15 1/16 ✕ 7 ✕ 3/8 in. (38.2 ✕ 17.8 ✕ 1.0 cm)
25.54 oz. (723.9 g)
Bequest of David P. Harris ('46), 2020
Purchased by David P. Harris from Michael and Vivian Arpad (Arpad Antiques) in Washington, DC on January 19, 1977.
There are small spots of red paint on the cross, on side 1, and areas of green surface corrosion on side 2.
Brad Hostetler, and Lynn Jones, eds., Ethiopian Objects in the Blick-Harris Study Collection: Art, Context, and the Persistence of Form, Peregrinations: Journal of Medieval Art & Architecture 8, no. 1 (Spring 2022): pp. 5–25, 67–75, 91–95, cat. 6. https://digital.kenyon.edu/perejournal/vol8/iss1/1/
This heavy hand cross consists of a lozenge-shaped cross, a shaft with piercings at both ends, and a rectangular base with a cross-shaped finial at the lower end. The cross was cast in three distinct pieces — cross, shaft, and base — and affixed together; the unpolished surfaces from the casting process are visible along the interior edges.
The cross features, at the center, a cross with arms of equal length. Each arm is triangular, inscribed with an abstract face, and adorned with a knotted finial. These finials are articulated with smaller lobes on the contours. While the outline of the cross is that of a lozenge, the numerous cut-outs allow for light to pass through the negative spaces, and bring greater definition of, and emphasis to, the central cross shape.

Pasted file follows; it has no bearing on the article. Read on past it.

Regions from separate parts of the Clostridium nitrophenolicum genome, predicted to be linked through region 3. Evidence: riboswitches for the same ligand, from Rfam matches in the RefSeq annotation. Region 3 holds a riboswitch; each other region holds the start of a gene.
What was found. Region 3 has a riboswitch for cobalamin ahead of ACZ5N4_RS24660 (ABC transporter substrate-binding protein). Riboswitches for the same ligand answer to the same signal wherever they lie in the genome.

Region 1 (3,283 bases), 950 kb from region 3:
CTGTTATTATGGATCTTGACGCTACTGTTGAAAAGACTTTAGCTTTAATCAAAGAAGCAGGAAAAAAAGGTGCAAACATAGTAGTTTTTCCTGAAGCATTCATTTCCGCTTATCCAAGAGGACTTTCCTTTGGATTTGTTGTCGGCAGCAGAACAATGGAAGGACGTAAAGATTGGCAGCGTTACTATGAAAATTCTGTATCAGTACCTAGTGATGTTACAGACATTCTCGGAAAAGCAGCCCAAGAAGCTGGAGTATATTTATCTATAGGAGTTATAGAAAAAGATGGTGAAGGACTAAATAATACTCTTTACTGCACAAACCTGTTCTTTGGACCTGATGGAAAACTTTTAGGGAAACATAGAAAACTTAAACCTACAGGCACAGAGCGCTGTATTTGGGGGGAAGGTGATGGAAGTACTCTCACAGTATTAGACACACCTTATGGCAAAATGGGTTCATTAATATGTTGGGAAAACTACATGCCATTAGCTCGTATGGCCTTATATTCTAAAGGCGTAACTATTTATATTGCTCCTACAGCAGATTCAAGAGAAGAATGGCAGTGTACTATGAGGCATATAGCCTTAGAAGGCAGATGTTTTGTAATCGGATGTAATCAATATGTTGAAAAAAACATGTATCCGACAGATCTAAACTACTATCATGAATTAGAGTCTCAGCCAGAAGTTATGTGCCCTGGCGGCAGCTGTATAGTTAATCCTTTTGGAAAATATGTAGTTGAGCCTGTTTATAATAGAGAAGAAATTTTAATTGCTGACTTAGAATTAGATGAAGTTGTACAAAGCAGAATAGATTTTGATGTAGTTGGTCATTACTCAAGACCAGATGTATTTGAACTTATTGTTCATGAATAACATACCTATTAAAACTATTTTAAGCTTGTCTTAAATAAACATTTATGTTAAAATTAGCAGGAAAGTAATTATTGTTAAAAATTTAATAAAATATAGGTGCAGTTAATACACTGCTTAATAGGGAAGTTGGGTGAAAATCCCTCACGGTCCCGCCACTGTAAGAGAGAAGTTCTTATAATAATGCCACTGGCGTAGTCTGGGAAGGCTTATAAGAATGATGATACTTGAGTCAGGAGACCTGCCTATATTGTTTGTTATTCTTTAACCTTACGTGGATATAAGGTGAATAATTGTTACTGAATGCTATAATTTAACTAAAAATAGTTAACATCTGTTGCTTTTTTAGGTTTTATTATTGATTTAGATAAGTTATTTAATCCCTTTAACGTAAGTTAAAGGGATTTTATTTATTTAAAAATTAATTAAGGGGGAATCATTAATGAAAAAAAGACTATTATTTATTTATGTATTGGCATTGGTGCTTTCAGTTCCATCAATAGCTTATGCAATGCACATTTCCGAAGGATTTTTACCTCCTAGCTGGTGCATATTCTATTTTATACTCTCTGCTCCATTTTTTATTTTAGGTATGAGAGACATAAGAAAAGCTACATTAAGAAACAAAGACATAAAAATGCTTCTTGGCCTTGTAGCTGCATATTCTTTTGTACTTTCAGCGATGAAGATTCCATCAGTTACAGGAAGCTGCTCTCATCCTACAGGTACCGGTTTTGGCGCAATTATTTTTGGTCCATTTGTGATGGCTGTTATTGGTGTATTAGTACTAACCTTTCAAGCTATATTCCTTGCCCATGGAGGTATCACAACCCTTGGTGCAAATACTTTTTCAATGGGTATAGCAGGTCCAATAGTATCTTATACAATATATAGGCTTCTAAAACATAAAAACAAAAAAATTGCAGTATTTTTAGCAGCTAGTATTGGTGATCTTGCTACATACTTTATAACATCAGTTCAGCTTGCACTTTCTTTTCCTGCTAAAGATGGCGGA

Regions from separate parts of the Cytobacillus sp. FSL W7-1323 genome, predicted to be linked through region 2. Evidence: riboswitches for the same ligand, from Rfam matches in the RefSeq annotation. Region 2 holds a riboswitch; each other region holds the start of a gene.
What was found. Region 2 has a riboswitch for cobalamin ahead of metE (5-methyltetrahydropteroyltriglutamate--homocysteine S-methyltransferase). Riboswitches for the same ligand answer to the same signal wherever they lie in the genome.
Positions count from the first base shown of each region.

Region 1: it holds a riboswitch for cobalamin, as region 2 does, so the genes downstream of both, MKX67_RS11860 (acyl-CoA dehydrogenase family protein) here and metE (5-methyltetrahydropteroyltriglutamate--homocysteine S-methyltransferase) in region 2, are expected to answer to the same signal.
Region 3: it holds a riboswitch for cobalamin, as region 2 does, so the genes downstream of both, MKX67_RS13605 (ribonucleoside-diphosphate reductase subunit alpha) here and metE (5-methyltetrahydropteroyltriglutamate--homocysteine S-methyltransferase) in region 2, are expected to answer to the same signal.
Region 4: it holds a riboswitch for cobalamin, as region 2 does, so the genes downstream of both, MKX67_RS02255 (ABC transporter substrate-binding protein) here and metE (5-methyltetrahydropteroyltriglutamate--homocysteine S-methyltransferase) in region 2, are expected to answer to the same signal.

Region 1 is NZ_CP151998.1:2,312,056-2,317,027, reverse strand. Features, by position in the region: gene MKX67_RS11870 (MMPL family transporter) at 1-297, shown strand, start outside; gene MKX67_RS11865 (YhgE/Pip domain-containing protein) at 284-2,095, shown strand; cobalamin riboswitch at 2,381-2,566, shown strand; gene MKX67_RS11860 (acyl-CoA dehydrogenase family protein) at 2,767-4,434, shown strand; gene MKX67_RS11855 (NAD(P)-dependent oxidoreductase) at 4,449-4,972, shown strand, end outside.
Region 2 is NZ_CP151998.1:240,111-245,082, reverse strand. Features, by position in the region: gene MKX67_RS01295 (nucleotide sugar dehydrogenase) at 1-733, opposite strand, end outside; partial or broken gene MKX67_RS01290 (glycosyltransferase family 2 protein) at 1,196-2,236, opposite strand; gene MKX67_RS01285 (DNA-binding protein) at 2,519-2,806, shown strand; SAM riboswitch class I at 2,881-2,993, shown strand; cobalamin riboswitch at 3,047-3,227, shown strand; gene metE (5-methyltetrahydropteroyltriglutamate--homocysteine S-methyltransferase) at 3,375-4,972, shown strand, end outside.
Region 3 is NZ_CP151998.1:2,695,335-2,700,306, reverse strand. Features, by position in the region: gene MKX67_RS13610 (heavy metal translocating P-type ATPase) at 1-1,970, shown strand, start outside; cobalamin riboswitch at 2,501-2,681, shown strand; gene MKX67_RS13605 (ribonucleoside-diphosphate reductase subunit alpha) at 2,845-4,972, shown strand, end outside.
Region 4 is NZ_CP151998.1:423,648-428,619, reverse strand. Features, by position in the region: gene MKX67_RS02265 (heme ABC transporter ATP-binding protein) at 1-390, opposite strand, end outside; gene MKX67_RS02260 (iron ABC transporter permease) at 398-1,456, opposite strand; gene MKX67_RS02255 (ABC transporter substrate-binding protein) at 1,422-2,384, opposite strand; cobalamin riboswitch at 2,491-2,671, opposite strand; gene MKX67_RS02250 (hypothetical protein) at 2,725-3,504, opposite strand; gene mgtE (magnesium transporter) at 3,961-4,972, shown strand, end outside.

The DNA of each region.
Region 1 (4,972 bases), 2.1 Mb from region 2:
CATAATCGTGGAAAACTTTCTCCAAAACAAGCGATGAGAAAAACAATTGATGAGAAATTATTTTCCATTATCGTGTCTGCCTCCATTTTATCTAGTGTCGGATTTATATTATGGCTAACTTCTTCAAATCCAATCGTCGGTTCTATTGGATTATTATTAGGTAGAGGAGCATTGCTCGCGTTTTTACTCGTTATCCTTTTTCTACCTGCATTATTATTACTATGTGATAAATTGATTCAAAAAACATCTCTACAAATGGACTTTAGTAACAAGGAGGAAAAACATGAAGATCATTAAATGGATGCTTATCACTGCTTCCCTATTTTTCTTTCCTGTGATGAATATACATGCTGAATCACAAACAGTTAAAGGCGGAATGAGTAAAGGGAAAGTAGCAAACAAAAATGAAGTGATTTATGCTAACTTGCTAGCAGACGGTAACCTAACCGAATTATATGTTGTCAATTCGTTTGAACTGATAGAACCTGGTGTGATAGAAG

The shaft is marked by a cross-hatching pattern, and the base is inscribed with figures on both sides. On side 1, the winged figure is decorated with crosses on its body; dots and straight lines comprise its wings. The concentric circles surrounding the head suggest a halo. The figure on side 2, features two palm branches, rather than the wings featured on the opposite side of the base. Below the base a cross-shaped finial consists of four triangular-shaped arms of equal length, with the left, right, and lower arms each additionally adorned with a three-lobed finial.
The multi-part construction of this cross is similar to others in the collection (2020.26, 2020.27), and is comparable to a hand cross at the Dallas Museum of Art. These objects speak to the artistic processes involved in casting the individual pieces and affixing them together by welding, soldering, or the use of rivets.
Lynn Jones, in Peregrinations: Journal of Medieval Art & Architecture 8, no. 1 (Spring 2022): 91–95. https://digital.kenyon.edu/perejournal/vol8/iss1/1/